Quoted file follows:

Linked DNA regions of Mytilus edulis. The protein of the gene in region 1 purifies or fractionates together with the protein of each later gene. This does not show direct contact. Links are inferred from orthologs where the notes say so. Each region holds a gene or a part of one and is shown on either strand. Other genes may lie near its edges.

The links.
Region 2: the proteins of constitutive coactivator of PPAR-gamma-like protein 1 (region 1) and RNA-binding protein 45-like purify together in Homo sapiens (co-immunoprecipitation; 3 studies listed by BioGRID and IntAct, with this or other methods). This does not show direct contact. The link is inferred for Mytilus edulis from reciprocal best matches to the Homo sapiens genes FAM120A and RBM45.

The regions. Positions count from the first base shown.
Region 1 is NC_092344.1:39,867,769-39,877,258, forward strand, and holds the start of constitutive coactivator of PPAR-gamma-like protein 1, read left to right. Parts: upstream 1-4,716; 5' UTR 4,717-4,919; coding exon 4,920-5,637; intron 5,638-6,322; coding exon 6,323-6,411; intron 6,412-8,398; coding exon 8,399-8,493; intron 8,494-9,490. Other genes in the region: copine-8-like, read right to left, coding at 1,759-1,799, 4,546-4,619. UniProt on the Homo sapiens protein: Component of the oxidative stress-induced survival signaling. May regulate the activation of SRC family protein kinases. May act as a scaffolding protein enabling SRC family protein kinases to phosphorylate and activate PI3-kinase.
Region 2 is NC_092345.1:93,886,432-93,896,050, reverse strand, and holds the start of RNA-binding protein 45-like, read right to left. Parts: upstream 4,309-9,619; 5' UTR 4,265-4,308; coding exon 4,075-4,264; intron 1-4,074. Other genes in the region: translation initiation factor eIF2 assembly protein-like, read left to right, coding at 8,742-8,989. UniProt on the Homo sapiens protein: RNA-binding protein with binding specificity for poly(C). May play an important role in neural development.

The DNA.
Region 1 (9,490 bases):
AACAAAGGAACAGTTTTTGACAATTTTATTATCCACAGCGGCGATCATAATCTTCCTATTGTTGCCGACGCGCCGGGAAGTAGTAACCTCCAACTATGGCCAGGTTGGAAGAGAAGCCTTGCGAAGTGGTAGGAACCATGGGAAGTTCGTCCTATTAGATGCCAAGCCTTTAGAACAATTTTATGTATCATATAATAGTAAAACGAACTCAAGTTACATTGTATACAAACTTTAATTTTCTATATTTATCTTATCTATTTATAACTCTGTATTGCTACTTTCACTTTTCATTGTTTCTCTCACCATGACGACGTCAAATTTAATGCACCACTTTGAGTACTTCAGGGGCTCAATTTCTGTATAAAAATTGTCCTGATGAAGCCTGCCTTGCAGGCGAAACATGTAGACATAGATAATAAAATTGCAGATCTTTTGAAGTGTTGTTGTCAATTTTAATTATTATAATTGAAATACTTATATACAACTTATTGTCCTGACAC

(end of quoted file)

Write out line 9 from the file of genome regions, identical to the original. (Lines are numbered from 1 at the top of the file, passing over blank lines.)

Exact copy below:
AACAAAGGAACAGTTTTTGACAATTTTATTATCCACAGCGGCGATCATAATCTTCCTATTGTTGCCGACGCGCCGGGAAGTAGTAACCTCCAACTATGGCCAGGTTGGAAGAGAAGCCTTGCGAAGTGGTAGGAACCATGGGAAGTTCGTCCTATTAGATGCCAAGCCTTTAGAACAATTTTATGTATCATATAATAGTAAAACGAACTCAAGTTACATTGTATACAAACTTTAATTTTCTATATTTATCTTATCTATTTATAACTCTGTATTGCTACTTTCACTTTTCATTGTTTCTCTCACCATGACGACGTCAAATTTAATGCACCACTTTGAGTACTTCAGGGGCTCAATTTCTGTATAAAAATTGTCCTGATGAAGCCTGCCTTGCAGGCGAAACATGTAGACATAGATAATAAAATTGCAGATCTTTTGAAGTGTTGTTGTCAATTTTAATTATTATAATTGAAATACTTATATACAACTTATTGTCCTGACAC